While tetanus remains as a significant cause of mortality, the overall ranking below jaundice may reflect both global and national progress in curtailing its incidence largely due to improved routine tetanus toxoid immunisation and greater awareness on the importance of clean cord care in hospitals and among primary health care workers including traditional birth attendants
[1, 27–30]. Nonetheless, concerns still persist on the unacceptably high levels of tetanus-related mortality in many locations which deserve urgent attention. Traditional uvulectomy is the suspected portal of entry in majority of cases followed by the unhealed umbilical cord. The traditional practice of cutting the uvula between the third and seventh days of life as well as unhygienic handling of the umbilical cord are major contributory factors to the high incidence of neonatal tetanus. Current global efforts aimed at promoting facility-based delivery or home-delivery attended by trained midwives as well as clean birth and postnatal practices as recommended by the World Health Organisation: and immunisation of pregnant women and those of childbearing age obviously need to be intensified at all levels of obstetric/perinatal care delivery.
It is not uncommon for the term “neonatal sepsis” to be collectively used for septicaemia, meningitis and pneumonia because of the challenge of diagnosing these infections accurately in many resource-poor settings and lack of uniform clinical criteria for their evaluation. This fact is worth noting in interpreting our results. As expected, the relative importance of congenital abnormalities as a cause of neonatal deaths diminishes as other largely preventable causes of death remain prominent in contrast to the pattern in countries with well-established healthcare systems. Notwithstanding, the disability associated with this condition was rated higher than the related mortality. The ranking for diarrhoea accurately suggests a far lesser burden among neonates compared with older infants and young children worldwide. For example, diarrhoea accounts for 18% of child deaths in Africa compared to 1% of neonatal deaths
. Birth trauma was most widely cited in the category of “other conditions” which perhaps reflects on the quality and challenges of obstetric care delivered in some hospitals especially at the secondary levels.
The lower ranking for birth asphyxia in relation to hospital admissions, mortality and morbidity among residents compared with consultants warrant further investigation. Similarly, it was unclear why residents compared with consultants ranked tetanus higher and sepsis lower in terms of mortality. The views of residents as first line physicians must be balanced by cumulative experience of consultants and professors in explaining the observed differences. The lack of differences between professors and consultants should be expected as the professors are themselves consultants in tertiary clinical settings with academic distinctions.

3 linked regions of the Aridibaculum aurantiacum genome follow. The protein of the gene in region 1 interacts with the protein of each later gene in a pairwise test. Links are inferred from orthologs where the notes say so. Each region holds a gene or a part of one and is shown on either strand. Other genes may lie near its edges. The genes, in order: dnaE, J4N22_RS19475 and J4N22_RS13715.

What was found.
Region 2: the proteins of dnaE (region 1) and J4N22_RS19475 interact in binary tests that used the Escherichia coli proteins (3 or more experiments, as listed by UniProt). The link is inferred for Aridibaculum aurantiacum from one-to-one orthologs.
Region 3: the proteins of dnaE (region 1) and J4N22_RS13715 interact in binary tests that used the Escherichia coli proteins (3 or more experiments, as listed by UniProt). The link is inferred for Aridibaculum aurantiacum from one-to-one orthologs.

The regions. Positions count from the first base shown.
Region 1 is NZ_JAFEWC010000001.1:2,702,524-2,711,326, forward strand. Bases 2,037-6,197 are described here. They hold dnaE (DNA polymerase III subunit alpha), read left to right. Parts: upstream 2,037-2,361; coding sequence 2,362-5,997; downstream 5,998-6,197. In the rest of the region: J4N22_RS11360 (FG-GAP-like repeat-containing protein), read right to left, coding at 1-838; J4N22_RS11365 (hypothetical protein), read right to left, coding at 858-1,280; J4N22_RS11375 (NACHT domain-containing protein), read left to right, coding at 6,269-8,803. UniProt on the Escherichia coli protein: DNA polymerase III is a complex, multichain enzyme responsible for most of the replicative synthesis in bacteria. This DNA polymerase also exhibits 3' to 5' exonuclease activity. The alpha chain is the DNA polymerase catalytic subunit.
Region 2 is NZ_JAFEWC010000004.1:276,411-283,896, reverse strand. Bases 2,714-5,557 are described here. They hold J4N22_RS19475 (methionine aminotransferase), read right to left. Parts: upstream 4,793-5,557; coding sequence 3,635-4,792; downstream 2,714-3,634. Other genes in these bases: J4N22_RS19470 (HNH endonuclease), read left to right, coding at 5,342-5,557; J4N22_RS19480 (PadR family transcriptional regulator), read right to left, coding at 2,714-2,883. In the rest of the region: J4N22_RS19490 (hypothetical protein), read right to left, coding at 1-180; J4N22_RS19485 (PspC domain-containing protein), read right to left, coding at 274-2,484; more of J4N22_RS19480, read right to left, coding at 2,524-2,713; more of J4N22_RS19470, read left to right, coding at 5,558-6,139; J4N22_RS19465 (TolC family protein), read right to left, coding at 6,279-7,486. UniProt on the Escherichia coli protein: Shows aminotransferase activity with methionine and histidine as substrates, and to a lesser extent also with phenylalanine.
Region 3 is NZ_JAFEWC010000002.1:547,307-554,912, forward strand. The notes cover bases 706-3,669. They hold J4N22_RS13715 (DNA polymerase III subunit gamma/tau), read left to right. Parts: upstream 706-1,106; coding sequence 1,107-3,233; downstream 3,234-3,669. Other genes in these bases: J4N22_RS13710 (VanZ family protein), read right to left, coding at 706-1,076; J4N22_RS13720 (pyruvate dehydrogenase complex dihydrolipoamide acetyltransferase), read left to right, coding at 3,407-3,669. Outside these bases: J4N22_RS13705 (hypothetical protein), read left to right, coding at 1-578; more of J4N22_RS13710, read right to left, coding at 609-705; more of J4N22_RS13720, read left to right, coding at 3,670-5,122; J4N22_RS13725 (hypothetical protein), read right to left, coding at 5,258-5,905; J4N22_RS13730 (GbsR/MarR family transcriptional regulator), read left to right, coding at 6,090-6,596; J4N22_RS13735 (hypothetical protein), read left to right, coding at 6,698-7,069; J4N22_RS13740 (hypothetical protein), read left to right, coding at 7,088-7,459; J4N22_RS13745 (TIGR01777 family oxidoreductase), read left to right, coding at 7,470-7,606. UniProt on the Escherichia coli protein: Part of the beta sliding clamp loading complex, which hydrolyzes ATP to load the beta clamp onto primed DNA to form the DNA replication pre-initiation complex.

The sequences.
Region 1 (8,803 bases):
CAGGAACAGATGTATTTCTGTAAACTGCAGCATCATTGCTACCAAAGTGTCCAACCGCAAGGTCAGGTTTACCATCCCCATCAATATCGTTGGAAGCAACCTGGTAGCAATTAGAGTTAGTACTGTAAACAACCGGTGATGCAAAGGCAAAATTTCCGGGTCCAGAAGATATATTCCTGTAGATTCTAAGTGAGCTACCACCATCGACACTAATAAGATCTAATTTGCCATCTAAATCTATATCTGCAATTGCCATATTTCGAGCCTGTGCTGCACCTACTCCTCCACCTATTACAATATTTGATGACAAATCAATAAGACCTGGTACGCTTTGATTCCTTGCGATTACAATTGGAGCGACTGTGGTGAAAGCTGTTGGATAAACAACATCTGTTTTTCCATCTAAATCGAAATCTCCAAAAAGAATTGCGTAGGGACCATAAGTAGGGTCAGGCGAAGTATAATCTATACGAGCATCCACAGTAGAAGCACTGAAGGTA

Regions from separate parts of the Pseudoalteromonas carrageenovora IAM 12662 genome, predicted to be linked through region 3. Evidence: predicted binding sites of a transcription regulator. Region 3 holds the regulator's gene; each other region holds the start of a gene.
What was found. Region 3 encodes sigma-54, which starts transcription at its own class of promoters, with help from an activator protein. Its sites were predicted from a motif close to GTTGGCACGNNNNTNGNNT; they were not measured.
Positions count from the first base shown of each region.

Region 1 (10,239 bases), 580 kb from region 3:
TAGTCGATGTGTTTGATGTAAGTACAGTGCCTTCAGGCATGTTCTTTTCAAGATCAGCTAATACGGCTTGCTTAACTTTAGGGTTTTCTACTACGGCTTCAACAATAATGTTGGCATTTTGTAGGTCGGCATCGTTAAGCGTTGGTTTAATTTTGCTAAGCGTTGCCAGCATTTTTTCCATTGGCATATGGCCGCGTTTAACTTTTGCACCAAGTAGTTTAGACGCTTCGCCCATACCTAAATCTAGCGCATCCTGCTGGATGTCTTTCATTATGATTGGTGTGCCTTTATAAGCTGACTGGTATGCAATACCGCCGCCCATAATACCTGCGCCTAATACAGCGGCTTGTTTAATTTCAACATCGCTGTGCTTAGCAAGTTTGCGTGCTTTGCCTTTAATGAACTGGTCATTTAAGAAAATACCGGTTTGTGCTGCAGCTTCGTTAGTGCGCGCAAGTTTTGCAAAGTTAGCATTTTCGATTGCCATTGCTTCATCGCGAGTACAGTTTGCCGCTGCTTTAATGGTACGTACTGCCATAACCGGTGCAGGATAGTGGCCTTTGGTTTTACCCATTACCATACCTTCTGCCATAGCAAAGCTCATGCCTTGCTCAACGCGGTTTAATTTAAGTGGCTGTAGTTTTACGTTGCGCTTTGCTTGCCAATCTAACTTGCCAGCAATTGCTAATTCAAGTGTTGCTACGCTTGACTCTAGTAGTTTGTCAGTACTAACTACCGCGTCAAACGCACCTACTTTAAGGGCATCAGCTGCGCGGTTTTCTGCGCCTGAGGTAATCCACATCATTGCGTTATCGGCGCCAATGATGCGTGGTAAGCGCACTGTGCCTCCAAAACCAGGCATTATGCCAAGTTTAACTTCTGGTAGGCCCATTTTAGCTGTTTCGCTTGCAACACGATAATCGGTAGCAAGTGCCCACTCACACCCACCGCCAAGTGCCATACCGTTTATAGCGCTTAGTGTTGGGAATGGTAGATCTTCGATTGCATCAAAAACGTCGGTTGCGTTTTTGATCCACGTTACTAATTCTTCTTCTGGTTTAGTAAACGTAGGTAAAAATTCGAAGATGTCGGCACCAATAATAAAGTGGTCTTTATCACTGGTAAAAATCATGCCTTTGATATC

The major strengths of this study are its novelty as well as the geographical representativeness and working experience of respondents besides the prospect of facilitating a mutually-shared awareness between policy makers and paediatricians on the priorities for newborn health in this population. The response rate would also appear satisfactory considering prevailing challenges to web-based surveys especially among busy physicians in settings with limited internet connectivity. While the lack of comprehensive demographic data on those contacted precluded comparison of respondents and non-respondents, a random interview of non-respondents for example, suggested that some individuals did not consider it necessary to participate once they ascertained that their colleagues more closely associated with neonatal care had responded resulting in some response bias. It was also not unlikely that some eligible respondents were not enlisted with PAN or were wrongly excluded during verification with potential for selection bias. Notwithstanding, the key findings accord with available literature from Africa on neonatal health and support calls to also pay attention to the optimal growth and development of the many survivors of these conditions as far as practicable. Perhaps more importantly, this study exemplifies a practical approach to overcoming the constraints of requisite data drought on some aspects of newborn health in resource-poor countries.